May 22, 2000, MondayQUARTET SHOWCASES MUSIC'S EVOLUTION
Ralph O'Dette, For The Dispatch
It has been said that melody, harmony and rhythm are the building blocks of classical music. That theory was in evidence yesterday as the Coolidge Quartet concluded the Jefferson Academy of Music season at the Columbus Museum of Art. String quartets by Haydn, Beethoven and Schoenberg showed clearly how those building blocks evolved between 1797 and 1927.
The Coolidge Quartet was formed in 1997 and chose its name to honor Elizabeth Sprague Coolidge, whose knowing largesse in commissioning chamber music is legendary. Coolidge would have been pleased with "her'' quartet.
Schoenberg was sandwiched between popular Haydn and Beethoven, presumably to keep chamber music lovers in their seats during the dreaded modern stuff. Of course, the best should also be saved for last.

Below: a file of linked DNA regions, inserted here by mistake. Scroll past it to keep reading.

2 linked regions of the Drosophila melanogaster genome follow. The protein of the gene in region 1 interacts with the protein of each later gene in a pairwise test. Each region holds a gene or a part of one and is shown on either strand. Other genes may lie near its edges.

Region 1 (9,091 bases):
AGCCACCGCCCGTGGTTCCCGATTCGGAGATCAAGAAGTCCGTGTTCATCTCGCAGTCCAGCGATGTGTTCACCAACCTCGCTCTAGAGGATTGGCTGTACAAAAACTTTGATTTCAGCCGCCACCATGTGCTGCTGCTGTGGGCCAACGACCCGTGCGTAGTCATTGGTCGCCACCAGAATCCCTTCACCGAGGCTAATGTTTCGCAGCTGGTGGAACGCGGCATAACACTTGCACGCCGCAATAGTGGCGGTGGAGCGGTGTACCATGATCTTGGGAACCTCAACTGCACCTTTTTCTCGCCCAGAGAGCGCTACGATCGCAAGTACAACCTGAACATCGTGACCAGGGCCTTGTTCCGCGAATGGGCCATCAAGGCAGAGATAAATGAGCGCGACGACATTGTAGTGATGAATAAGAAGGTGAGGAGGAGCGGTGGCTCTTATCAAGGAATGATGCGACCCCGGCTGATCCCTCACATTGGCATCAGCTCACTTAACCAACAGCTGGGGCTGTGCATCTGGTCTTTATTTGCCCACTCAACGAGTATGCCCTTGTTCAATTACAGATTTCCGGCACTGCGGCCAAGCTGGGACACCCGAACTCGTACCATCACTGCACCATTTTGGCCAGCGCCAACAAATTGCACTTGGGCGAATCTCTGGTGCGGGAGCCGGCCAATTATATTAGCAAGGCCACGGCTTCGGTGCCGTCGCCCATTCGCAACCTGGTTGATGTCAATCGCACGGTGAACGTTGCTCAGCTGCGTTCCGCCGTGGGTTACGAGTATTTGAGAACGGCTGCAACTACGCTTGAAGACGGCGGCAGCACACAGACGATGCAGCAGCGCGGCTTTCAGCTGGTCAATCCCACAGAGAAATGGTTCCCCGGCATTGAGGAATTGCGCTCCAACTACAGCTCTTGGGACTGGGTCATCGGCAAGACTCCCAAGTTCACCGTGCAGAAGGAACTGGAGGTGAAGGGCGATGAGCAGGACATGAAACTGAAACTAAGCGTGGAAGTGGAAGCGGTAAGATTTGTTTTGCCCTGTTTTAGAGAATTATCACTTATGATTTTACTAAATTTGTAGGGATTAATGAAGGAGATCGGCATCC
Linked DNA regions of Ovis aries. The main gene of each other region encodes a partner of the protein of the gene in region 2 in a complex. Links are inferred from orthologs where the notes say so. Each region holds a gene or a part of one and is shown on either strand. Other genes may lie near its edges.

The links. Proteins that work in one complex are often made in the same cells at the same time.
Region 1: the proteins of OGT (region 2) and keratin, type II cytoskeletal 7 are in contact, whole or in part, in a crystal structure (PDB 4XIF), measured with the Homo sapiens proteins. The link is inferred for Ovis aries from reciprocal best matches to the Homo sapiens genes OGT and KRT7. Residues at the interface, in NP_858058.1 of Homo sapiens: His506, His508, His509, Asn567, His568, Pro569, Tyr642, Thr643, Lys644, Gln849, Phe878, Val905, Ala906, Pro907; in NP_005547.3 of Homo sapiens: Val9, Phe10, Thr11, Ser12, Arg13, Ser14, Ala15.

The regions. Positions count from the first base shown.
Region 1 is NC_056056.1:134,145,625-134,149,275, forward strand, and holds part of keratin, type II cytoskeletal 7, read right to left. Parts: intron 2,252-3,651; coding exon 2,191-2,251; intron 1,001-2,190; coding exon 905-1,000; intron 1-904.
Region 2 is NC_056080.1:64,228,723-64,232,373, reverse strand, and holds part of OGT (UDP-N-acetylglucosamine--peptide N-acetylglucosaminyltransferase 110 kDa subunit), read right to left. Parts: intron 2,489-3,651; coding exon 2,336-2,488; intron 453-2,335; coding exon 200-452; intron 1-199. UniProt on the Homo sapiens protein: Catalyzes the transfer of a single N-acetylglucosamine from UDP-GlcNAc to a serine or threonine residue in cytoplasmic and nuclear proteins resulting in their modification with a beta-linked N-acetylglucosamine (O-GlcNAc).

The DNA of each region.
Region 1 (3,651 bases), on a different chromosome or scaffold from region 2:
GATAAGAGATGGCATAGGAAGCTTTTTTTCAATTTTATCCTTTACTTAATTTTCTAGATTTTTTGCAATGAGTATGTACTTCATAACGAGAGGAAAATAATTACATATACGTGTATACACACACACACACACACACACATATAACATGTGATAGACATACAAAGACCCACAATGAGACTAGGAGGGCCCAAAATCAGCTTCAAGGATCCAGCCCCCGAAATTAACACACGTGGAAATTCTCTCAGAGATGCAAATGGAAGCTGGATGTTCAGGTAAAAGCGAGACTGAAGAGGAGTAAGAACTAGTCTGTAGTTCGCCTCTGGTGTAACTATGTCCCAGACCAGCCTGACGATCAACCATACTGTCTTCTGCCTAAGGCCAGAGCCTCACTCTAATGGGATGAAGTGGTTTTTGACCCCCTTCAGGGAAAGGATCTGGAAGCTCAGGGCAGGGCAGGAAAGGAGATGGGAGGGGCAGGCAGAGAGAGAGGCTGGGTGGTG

Haydn had been composing string quartets for 40 years when he created the String Quartet in G Major, Op. 76, No. 1 in 1797. Except for a few fleeting intonation slips by the first violin, the performance was thoughtful and polished. The overall result, however, seemed dutifully spirited.
There was no such detachment from the Schoenberg String Quartet No. 3, Op. 30 from 1927. Theyoung players have this difficult music under their fingers, but more important, in their minds and hearts. The music is intense and relentless, even when it is meant to be lighthearted, and the players must be convinced it has something worthwhile to say. They were and I am. Accepting mature Schoenberg takes effort -- unless your mother sang it to you as a child -- but the effort pays off.
The Beethoven String Quartet in E Minor, Op. 59, No. 2 had to be the finale. Today we are prepared for the drama, the range of emotions and the sharp contrasts of this radical music: When the piece was new, performers thought Beethoven was playing a practical joke; nobody writes music like that.
The Coolidge was up to the challenge. It was a masterly, no-holds- barred but always controlled, truly outstanding performance.
The unusual and beautiful encore was Carl Neilsen's At the bier of a young artist.